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    • "Of more direct relevance to the present study is the fact that recipients of FCOI disclosures often seem little affected by them or are influenced by them in unpredictable ways. Although one study found physicians less likely to prescribe drugs that had been studied in trials funded by industry, as compared to NIHsponsored studies (Kesselheim et al. 2012), other work has shown that while medical journal readers discount the credibility of research authored by employees of an industrial sponsor, they do not similarly discount research authored by academics with corporate ties (Shroter et al. 2004). Another investigation showed that while physicians believe they should discount drug research involving financial conflicts of interest, they fail to do so when evaluating single trials in isolation from others (Silverman et al. 2010). "
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    Science and Engineering Ethics 07/2014; 21(4). DOI:10.1007/s11948-014-9572-6 · 0.96 Impact Factor
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    • "For example, several studies have shown conflicting results in terms of physicians’ financial disclosures on patient trust [10,11], demonstrating that how the disclosure is given and interpreted is critical. A recent randomized trial showed that disclosure of research funding significantly influenced how physicians viewed the methodological quality of the trial and their willingness to change their practice based on the results [12]. "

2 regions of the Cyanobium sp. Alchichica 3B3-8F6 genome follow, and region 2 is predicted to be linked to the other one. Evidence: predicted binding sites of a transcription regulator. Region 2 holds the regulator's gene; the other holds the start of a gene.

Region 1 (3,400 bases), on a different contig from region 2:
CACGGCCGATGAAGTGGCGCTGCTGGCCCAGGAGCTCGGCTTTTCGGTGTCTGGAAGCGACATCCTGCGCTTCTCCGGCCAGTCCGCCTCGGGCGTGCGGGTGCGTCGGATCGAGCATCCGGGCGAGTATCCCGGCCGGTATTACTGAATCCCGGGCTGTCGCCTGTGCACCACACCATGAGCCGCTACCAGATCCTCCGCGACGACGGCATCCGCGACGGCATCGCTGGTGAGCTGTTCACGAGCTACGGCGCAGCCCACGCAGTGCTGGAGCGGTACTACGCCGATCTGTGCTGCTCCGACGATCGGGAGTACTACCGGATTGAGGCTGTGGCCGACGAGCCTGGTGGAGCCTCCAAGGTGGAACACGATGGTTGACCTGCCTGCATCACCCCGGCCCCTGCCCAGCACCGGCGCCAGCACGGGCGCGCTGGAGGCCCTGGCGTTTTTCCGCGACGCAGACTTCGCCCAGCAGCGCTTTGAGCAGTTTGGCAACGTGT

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    ABSTRACT: In 2005, the International Patient Decisions Aid Standards (IPDAS) Collaboration developed quality criteria for patient decisions aids; one of the quality dimensions dealt with disclosure of conflicts of interest (COIs). The purposes of this paper are to review newer evidence on dealing with COI in the development of patient decision aids and to readdress the theoretical justification and definition for this quality dimension. The committee conducted a primary systematic literature review to seek published research addressing the question, "What is the evidence that disclosure of COIs in patient decision aids reduces biased decision making?" A secondary literature review included a systematic search for recent meta-analyses addressing COIs in other spheres of health care, including research and publication, medical education, and clinical care. No direct evidence was found addressing this quality dimension in the primary literature review. The secondary review yielded a comprehensive Institute of Medicine report, as well as four relevant meta-analyses addressing disclosure of COIs in health care. They revealed a broad consensus that disclosure of COIs is desirable in such areas as research publication, guideline development, medical education, and clinical care. The committee recommends the criteria that are currently used to operationally define the quality dimension "disclosing conflicts of interest" be changed as follows (changes in italics):
    BMC Medical Informatics and Decision Making 11/2013; 13 Suppl 2(Suppl 2):S3. DOI:10.1186/1472-6947-13-S2-S3 · 1.83 Impact Factor
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    New England Journal of Medicine 09/2012; 367(12):1152-3. DOI:10.1056/NEJMe1207121 · 55.87 Impact Factor